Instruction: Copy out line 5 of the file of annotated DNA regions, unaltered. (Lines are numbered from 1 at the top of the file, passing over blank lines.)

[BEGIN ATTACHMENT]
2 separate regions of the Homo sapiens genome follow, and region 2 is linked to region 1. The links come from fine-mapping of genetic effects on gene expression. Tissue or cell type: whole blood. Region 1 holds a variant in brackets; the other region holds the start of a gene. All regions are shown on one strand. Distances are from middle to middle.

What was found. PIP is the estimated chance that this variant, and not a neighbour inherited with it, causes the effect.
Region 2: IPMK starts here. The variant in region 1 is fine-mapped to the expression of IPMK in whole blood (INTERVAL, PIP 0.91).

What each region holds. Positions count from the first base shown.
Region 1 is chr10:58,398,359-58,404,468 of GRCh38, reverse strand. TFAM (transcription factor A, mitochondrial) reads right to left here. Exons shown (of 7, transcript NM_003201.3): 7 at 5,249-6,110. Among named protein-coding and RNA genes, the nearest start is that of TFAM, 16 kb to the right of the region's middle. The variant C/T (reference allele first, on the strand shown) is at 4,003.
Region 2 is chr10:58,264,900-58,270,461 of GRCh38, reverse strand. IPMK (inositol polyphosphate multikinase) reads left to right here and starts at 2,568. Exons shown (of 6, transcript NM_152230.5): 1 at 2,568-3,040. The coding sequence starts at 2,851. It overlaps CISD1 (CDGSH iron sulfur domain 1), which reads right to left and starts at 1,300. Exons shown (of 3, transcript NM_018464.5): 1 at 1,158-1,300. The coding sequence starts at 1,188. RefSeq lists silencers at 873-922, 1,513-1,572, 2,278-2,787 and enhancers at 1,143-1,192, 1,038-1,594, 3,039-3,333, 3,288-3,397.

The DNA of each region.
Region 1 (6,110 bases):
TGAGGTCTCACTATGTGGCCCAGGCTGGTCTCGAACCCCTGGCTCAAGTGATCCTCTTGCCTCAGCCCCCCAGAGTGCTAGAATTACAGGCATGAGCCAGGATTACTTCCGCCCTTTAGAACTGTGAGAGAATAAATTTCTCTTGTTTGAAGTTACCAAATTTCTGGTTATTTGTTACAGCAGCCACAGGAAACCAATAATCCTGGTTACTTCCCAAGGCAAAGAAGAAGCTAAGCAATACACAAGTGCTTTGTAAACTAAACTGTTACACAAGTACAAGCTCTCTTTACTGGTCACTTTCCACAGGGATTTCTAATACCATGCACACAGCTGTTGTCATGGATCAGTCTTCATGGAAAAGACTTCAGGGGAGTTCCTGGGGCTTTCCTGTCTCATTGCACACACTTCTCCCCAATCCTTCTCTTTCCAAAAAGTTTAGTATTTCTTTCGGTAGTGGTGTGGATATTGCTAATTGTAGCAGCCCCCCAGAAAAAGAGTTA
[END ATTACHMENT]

Region 1 is chr10:58,398,359-58,404,468 of GRCh38, reverse strand. TFAM (transcription factor A, mitochondrial) reads right to left here. Exons shown (of 7, transcript NM_003201.3): 7 at 5,249-6,110. Among named protein-coding and RNA genes, the nearest start is that of TFAM, 16 kb to the right of the region's middle. The variant C/T (reference allele first, on the strand shown) is at 4,003.